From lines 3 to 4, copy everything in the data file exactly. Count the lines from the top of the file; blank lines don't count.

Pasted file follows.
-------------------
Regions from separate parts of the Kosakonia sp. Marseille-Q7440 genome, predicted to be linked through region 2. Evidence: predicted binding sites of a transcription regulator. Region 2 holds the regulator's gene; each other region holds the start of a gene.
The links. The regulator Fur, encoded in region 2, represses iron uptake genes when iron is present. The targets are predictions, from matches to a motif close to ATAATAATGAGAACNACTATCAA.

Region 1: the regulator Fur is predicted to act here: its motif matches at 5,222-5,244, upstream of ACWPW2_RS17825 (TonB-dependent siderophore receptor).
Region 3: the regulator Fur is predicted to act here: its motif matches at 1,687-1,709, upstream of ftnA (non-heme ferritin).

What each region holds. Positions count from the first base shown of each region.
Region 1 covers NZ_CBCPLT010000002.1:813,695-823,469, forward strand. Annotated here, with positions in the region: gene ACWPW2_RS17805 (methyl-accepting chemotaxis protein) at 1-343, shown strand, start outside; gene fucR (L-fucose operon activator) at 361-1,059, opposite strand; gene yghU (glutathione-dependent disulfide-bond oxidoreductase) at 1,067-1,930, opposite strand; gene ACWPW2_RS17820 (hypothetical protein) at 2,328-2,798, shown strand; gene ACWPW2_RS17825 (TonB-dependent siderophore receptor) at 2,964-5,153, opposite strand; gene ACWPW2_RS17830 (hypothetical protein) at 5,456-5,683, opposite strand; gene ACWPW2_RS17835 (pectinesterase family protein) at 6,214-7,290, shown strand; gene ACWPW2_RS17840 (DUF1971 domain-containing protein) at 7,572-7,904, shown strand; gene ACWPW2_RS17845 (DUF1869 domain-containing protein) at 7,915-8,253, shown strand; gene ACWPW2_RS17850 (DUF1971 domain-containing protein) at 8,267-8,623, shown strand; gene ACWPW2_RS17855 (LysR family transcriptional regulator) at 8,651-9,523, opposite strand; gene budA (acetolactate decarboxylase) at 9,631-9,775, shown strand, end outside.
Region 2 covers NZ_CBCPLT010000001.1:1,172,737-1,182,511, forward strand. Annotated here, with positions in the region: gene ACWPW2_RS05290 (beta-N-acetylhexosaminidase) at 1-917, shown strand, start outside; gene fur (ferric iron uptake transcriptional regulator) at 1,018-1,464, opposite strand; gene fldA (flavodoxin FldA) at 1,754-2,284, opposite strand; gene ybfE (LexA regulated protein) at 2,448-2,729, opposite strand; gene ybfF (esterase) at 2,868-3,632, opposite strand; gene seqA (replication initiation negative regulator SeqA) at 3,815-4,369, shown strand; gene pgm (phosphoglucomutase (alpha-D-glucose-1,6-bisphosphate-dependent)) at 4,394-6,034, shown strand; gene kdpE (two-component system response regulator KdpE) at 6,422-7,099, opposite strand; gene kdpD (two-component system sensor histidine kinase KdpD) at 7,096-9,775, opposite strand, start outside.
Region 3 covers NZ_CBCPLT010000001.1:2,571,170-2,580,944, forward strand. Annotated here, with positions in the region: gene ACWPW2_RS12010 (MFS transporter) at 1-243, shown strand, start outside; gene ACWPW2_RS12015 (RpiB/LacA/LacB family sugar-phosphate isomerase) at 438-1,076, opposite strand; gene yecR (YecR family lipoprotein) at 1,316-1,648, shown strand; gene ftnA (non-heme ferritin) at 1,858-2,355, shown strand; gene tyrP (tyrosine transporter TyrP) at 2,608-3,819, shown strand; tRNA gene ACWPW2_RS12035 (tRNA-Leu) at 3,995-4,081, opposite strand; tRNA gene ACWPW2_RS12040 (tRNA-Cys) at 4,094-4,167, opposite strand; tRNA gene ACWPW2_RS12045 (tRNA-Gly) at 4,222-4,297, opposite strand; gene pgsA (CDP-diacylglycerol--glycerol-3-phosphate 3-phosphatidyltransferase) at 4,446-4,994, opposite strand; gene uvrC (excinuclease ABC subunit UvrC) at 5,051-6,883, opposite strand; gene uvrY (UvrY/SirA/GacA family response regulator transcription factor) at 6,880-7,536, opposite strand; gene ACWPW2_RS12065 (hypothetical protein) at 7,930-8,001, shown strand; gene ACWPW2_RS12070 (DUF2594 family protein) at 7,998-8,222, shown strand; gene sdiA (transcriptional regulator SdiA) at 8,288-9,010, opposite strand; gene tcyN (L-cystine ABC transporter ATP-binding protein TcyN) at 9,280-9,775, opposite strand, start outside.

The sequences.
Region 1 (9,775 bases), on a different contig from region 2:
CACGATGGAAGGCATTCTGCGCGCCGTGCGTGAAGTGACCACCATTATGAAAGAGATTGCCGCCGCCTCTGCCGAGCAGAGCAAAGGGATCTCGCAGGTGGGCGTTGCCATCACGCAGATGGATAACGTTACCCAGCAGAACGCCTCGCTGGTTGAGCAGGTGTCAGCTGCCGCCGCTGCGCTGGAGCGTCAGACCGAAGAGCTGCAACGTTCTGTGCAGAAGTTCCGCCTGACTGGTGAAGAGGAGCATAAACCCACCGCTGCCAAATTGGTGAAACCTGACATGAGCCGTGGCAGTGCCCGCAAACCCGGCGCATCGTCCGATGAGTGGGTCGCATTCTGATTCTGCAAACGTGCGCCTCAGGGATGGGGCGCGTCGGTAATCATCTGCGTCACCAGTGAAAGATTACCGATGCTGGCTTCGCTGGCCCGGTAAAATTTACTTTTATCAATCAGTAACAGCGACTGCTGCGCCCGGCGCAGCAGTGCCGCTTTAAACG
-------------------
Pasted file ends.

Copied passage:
Region 1: the regulator Fur is predicted to act here: its motif matches at 5,222-5,244, upstream of ACWPW2_RS17825 (TonB-dependent siderophore receptor).
Region 3: the regulator Fur is predicted to act here: its motif matches at 1,687-1,709, upstream of ftnA (non-heme ferritin).